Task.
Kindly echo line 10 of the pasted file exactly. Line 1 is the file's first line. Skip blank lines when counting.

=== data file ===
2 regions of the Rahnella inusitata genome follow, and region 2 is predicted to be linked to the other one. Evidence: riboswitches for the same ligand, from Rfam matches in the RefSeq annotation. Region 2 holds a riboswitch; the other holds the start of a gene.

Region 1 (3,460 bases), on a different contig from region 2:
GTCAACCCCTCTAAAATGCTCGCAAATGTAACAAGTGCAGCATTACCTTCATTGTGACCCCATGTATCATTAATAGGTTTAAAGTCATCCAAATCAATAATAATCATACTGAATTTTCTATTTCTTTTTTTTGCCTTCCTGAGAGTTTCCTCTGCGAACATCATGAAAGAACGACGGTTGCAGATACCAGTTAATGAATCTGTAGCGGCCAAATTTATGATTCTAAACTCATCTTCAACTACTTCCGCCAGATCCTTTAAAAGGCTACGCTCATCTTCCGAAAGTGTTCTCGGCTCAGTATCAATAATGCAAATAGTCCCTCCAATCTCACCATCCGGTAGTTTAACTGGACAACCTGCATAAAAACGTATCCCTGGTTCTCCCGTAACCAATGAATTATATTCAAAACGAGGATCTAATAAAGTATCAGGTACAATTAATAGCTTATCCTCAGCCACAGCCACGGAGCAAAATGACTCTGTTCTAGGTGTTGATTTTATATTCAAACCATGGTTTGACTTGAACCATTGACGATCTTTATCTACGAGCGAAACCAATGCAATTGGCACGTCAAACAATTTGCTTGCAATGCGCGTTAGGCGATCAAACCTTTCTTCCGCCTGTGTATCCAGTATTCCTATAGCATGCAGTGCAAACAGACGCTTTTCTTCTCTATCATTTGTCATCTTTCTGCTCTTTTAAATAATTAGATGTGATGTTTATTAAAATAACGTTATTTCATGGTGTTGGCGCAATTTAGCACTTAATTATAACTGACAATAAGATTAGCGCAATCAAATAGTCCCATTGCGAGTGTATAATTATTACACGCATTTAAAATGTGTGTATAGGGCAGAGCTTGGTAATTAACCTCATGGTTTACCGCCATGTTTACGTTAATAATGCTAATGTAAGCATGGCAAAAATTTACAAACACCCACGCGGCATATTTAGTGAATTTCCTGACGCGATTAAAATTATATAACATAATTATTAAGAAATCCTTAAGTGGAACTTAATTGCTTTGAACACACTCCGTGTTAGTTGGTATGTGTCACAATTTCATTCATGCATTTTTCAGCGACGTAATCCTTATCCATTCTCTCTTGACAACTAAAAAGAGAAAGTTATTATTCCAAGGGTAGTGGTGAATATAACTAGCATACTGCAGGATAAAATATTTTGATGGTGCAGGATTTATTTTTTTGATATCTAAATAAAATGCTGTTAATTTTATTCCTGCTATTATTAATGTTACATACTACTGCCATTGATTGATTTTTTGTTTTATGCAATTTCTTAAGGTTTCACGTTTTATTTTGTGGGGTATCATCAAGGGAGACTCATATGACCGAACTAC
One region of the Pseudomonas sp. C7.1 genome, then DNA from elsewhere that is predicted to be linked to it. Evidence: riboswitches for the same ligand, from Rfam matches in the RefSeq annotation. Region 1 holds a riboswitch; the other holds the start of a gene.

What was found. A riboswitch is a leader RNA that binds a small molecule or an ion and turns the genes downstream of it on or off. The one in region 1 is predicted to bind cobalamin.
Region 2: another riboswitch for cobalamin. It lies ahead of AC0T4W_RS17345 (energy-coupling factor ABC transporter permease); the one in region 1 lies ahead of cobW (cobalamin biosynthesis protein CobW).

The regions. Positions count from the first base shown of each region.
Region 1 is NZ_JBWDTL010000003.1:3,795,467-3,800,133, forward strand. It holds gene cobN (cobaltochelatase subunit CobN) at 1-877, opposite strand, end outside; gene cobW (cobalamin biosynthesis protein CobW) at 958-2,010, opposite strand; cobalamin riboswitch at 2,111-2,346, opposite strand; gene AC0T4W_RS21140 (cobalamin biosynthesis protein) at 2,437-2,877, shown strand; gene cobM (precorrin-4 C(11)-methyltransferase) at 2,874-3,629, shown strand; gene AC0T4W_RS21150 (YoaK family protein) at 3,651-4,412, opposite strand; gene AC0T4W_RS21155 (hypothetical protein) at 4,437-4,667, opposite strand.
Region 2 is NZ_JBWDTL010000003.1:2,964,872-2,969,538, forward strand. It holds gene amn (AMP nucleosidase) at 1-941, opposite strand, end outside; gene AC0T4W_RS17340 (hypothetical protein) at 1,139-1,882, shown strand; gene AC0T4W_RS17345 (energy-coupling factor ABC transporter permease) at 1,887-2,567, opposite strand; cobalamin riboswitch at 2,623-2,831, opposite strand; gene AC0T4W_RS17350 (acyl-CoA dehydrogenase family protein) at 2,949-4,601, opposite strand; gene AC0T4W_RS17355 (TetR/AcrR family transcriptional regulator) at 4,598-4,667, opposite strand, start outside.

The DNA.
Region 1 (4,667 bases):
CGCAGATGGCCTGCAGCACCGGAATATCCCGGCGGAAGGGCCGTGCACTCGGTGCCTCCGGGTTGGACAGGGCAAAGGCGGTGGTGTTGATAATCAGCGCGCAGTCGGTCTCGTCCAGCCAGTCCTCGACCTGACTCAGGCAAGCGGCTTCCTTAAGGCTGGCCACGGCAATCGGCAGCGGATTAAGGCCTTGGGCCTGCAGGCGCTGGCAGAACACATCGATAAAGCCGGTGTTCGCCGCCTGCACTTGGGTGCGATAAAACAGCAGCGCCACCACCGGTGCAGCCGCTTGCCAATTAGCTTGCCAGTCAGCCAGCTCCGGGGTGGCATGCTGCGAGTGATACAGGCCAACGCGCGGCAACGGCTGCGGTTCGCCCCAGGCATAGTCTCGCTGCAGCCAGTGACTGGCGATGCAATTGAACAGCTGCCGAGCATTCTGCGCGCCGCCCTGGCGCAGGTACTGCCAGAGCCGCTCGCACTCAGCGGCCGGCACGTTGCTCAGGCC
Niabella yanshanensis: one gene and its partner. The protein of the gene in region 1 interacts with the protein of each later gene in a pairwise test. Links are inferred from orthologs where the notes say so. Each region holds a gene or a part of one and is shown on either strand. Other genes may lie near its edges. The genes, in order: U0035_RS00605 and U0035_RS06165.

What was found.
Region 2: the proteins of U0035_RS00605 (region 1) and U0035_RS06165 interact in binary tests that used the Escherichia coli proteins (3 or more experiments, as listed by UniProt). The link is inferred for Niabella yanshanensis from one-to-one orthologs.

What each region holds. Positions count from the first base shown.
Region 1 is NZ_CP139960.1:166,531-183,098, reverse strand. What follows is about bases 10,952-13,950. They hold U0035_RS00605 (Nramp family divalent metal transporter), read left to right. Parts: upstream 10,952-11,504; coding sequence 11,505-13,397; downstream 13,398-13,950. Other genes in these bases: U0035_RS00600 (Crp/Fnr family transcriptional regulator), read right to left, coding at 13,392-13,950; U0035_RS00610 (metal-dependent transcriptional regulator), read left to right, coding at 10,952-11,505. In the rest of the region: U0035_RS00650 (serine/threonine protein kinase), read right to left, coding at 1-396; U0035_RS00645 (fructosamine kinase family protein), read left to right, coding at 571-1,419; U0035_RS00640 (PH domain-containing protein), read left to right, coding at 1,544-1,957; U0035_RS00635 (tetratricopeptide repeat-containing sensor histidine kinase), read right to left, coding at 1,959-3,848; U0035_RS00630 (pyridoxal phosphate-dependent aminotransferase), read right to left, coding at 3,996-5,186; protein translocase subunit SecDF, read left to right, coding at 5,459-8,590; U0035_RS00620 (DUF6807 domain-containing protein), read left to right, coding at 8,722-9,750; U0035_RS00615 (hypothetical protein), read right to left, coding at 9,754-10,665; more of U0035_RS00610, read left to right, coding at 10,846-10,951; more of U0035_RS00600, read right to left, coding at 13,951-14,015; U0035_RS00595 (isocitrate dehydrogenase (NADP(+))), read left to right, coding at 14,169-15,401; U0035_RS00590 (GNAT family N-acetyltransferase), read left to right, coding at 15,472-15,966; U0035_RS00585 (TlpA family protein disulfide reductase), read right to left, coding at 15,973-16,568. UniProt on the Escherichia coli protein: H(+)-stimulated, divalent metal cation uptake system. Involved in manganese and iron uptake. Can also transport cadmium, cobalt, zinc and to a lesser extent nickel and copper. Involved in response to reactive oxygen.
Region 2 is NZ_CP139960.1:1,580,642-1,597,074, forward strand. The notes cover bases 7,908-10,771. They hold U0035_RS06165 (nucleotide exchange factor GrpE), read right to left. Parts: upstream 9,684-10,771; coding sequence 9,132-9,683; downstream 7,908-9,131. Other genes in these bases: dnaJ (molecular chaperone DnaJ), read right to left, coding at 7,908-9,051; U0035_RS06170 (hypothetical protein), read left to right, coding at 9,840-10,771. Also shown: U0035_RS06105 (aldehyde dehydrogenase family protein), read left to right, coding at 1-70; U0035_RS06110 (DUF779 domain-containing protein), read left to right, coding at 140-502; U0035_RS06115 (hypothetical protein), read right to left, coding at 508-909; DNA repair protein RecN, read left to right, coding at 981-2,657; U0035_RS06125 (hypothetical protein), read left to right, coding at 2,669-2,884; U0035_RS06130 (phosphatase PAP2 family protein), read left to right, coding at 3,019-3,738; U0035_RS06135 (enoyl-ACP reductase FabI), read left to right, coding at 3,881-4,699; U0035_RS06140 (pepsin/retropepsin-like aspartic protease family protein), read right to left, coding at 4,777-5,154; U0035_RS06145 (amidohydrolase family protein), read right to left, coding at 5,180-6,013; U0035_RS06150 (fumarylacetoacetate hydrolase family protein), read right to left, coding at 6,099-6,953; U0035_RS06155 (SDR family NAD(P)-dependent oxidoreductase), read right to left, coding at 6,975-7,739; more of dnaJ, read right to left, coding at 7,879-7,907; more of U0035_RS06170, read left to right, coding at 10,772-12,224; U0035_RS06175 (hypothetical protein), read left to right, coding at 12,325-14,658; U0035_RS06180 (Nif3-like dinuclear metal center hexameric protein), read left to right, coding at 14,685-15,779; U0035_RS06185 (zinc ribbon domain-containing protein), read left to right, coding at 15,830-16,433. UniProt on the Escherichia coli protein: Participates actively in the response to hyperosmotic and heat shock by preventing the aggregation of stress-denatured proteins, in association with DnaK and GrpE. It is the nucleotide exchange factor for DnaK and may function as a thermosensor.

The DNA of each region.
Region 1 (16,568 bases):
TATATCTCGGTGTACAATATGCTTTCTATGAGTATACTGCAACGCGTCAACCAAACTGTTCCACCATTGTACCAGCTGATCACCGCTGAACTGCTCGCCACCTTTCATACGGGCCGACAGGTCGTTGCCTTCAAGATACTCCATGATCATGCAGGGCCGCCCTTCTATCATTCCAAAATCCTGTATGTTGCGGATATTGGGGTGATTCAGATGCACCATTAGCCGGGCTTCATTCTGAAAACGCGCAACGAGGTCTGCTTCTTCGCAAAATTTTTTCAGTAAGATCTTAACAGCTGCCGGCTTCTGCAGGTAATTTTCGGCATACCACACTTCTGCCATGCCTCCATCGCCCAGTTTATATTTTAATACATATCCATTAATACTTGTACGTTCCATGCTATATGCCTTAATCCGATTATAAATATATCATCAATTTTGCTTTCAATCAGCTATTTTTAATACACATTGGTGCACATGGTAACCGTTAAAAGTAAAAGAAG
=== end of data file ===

The DNA.